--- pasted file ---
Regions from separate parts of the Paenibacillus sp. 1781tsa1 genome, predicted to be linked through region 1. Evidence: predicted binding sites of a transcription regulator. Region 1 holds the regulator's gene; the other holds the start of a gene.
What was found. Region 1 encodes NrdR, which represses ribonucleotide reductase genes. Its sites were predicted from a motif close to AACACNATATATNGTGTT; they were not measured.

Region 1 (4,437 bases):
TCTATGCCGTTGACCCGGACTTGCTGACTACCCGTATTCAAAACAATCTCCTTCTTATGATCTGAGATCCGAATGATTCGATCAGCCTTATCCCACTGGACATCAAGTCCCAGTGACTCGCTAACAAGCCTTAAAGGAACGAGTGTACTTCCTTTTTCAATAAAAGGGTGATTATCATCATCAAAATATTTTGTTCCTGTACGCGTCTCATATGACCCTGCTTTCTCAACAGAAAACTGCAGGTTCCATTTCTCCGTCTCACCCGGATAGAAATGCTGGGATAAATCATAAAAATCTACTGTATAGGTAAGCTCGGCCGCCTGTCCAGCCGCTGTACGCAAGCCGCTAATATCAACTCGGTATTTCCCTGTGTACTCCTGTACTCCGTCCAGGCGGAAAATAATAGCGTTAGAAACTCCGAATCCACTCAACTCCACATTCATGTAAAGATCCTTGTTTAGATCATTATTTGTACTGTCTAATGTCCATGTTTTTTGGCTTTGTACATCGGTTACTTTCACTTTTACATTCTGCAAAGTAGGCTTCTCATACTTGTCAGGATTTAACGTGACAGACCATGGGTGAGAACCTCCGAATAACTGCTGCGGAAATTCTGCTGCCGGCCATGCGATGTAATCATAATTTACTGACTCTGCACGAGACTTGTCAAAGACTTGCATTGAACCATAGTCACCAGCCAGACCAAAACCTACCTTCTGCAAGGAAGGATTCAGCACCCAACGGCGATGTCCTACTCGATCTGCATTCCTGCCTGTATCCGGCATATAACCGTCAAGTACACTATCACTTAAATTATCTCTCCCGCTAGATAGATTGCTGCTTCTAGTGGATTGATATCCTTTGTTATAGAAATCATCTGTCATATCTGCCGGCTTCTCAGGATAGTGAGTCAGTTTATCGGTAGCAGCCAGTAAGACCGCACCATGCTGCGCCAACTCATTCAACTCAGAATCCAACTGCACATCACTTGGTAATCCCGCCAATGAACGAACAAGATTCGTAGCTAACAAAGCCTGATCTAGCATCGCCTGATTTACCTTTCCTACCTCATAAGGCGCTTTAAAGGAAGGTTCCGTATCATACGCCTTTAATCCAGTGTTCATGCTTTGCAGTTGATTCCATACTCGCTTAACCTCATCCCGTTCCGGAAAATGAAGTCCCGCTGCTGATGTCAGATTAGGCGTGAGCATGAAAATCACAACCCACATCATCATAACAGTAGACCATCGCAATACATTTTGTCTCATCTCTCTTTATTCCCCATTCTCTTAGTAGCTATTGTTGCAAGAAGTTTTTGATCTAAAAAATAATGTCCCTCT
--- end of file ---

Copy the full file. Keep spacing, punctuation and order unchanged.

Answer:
Regions from separate parts of the Paenibacillus sp. 1781tsa1 genome, predicted to be linked through region 1. Evidence: predicted binding sites of a transcription regulator. Region 1 holds the regulator's gene; the other holds the start of a gene.
What was found. Region 1 encodes NrdR, which represses ribonucleotide reductase genes. Its sites were predicted from a motif close to AACACNATATATNGTGTT; they were not measured.

Region 1 (4,437 bases):
TCTATGCCGTTGACCCGGACTTGCTGACTACCCGTATTCAAAACAATCTCCTTCTTATGATCTGAGATCCGAATGATTCGATCAGCCTTATCCCACTGGACATCAAGTCCCAGTGACTCGCTAACAAGCCTTAAAGGAACGAGTGTACTTCCTTTTTCAATAAAAGGGTGATTATCATCATCAAAATATTTTGTTCCTGTACGCGTCTCATATGACCCTGCTTTCTCAACAGAAAACTGCAGGTTCCATTTCTCCGTCTCACCCGGATAGAAATGCTGGGATAAATCATAAAAATCTACTGTATAGGTAAGCTCGGCCGCCTGTCCAGCCGCTGTACGCAAGCCGCTAATATCAACTCGGTATTTCCCTGTGTACTCCTGTACTCCGTCCAGGCGGAAAATAATAGCGTTAGAAACTCCGAATCCACTCAACTCCACATTCATGTAAAGATCCTTGTTTAGATCATTATTTGTACTGTCTAATGTCCATGTTTTTTGGCTTTGTACATCGGTTACTTTCACTTTTACATTCTGCAAAGTAGGCTTCTCATACTTGTCAGGATTTAACGTGACAGACCATGGGTGAGAACCTCCGAATAACTGCTGCGGAAATTCTGCTGCCGGCCATGCGATGTAATCATAATTTACTGACTCTGCACGAGACTTGTCAAAGACTTGCATTGAACCATAGTCACCAGCCAGACCAAAACCTACCTTCTGCAAGGAAGGATTCAGCACCCAACGGCGATGTCCTACTCGATCTGCATTCCTGCCTGTATCCGGCATATAACCGTCAAGTACACTATCACTTAAATTATCTCTCCCGCTAGATAGATTGCTGCTTCTAGTGGATTGATATCCTTTGTTATAGAAATCATCTGTCATATCTGCCGGCTTCTCAGGATAGTGAGTCAGTTTATCGGTAGCAGCCAGTAAGACCGCACCATGCTGCGCCAACTCATTCAACTCAGAATCCAACTGCACATCACTTGGTAATCCCGCCAATGAACGAACAAGATTCGTAGCTAACAAAGCCTGATCTAGCATCGCCTGATTTACCTTTCCTACCTCATAAGGCGCTTTAAAGGAAGGTTCCGTATCATACGCCTTTAATCCAGTGTTCATGCTTTGCAGTTGATTCCATACTCGCTTAACCTCATCCCGTTCCGGAAAATGAAGTCCCGCTGCTGATGTCAGATTAGGCGTGAGCATGAAAATCACAACCCACATCATCATAACAGTAGACCATCGCAATACATTTTGTCTCATCTCTCTTTATTCCCCATTCTCTTAGTAGCTATTGTTGCAAGAAGTTTTTGATCTAAAAAATAATGTCCCTCT